By working through the 74 Archetypes below with surrender, you will learn more about yourself and how best to give and utilise what you were born with, including how to best manage and choose the right relationships suitable for you. Through practice you will also become better at identifying traits in others with greater clarity.
Every one of us is touched by the Addict archetype. The only question is how much of our lives is consumed by it. Besides the usual suspects--drugs, alcohol, food, and sex--one can be addicted to work, sports, television, exercise, computer games, spiritual practice, negative attitudes, and the kinds of thrills that bring on adrenaline rushes.
In its positive aspect, this archetype helps you recognize when an outside substance, habit, relationship, or any expression of life has more authority over your will power than does your inner spirit. Confronting addiction and breaking the hold that a pattern or substance has on you can impart great strength to your psyche.
Discovering the empowerment that comes with perseverance has a lifelong impact, becoming a reference point for what you are able to accomplish. In the words of one former alcoholic, "I know now that if I can quit drinking, I can do anything."
The shadow Addict compromises your integrity and honesty. Many addicts, for example, steal as a means of supporting their habit.
From a symbolic perspective, the shadow aspect of the Addict represents a struggle with will power and the absence of self-control. People who are extremely intellectual or emotional frequently have a close link to this archetype, because they struggle to balance these powers. Without this internal balance, the will may give up its power to an external substance that exerts authority, providing shadow order to your life.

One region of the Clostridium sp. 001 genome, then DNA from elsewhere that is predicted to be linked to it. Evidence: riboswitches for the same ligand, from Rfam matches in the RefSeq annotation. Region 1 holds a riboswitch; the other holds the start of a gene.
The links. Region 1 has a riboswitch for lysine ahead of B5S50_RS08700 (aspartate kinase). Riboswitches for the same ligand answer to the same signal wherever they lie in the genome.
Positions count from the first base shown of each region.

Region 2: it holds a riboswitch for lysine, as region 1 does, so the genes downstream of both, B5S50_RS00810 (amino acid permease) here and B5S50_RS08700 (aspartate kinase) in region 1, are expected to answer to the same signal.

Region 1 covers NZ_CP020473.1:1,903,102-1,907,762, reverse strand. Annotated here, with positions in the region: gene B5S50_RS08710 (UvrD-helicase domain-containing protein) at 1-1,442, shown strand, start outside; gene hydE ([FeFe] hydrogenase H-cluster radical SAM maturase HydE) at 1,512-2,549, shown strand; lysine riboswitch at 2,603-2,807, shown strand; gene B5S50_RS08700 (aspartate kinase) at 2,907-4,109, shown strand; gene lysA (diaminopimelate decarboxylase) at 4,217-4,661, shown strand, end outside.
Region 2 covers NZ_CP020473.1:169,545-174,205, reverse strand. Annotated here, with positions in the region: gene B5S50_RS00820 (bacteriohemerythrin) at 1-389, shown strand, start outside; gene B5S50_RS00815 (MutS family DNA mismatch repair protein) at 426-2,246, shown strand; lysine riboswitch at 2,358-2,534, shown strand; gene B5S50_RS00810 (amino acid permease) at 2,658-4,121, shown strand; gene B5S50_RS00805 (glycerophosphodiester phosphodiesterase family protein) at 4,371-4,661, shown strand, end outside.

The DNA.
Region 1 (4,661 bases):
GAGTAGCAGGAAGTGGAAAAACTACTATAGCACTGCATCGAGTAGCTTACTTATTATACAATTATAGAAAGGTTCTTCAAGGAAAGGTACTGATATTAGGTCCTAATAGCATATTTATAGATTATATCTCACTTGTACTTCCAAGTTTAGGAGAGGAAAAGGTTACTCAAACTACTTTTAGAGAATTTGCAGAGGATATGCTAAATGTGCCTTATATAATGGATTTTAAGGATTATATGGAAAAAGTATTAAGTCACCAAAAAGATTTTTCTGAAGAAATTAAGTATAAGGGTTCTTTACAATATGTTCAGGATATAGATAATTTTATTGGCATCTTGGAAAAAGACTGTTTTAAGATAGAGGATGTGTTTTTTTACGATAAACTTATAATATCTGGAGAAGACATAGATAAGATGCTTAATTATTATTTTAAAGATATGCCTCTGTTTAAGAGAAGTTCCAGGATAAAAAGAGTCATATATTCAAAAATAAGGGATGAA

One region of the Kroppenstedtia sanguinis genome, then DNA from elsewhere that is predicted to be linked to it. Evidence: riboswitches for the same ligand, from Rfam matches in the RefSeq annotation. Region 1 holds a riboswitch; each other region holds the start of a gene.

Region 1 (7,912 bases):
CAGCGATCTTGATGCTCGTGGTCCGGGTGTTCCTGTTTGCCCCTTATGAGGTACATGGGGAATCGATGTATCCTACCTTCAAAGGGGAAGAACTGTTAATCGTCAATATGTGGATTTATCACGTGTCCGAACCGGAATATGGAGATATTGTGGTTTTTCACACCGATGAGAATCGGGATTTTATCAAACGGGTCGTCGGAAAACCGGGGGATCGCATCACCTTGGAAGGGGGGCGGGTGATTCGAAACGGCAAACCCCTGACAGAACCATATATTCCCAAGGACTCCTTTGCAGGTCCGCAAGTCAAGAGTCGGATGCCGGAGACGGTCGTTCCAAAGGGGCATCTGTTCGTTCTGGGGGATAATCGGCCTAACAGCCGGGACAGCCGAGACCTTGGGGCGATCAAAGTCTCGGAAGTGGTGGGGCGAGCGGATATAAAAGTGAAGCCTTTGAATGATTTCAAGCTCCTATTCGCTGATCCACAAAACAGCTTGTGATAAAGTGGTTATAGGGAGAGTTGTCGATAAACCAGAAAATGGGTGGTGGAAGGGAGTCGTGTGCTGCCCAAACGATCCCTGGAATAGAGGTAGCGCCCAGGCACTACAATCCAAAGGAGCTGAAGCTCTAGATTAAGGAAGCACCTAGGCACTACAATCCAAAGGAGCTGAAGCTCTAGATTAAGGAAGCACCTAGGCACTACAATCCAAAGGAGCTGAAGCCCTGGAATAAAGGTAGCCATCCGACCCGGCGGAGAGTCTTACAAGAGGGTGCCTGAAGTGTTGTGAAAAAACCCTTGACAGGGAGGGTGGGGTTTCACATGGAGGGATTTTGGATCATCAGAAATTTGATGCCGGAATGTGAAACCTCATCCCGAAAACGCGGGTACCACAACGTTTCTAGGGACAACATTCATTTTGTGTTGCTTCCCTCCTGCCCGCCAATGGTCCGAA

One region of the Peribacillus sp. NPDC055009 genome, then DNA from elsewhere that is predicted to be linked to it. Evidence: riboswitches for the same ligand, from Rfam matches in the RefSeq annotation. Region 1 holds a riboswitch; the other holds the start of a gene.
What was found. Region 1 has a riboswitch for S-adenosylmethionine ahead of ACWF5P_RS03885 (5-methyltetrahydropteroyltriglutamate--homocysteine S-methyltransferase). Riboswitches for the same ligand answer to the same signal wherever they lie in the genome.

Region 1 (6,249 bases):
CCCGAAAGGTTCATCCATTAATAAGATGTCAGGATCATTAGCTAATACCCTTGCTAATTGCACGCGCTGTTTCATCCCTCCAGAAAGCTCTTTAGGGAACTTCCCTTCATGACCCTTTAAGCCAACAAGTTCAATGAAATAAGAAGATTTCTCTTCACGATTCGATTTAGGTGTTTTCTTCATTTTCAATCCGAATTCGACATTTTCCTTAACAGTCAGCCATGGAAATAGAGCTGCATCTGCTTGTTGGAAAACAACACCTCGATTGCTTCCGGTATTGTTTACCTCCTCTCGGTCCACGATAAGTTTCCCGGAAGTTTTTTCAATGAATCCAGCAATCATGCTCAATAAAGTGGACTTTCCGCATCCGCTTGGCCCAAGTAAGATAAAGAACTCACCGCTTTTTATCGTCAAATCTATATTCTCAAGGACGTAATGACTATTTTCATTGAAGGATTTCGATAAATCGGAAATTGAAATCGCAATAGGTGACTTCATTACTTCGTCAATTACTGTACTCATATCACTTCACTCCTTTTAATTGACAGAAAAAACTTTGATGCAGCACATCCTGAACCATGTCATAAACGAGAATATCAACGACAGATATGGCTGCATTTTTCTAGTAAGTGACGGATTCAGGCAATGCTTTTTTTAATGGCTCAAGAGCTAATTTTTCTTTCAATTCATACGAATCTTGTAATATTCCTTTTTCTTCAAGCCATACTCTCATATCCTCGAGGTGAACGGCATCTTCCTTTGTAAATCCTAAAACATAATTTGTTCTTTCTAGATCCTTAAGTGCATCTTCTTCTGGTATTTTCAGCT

In evaluating your connection to the Addict, review how many of your life's challenges concern an external substance or a consistent, domineering pattern of trying to maintain order in your life. Although that challenge is a part of all of our lives, the degree to which an addiction controls you and your lifestyle determines whether the Addict is part of your intimate family of twelve. For instance, you can be inconsistent in your exercise program yet quite disciplined in your spiritual practice. Needing a substance or practice or person so intensely or regularly that you compromise relationships, finances, integrity, character, or emotional and psychological well-being, however, indicates that you should look very seriously at this archetype as a possible choice.
|→ View next Archetype||Courtesy of Dr Caroline Myss|
|Note: Archetypes in uppercase denote the four we all have in common. ie. Child, Prostitute, Saboteur and Victim. We also have a further eight unique to each of us, in total twelve.|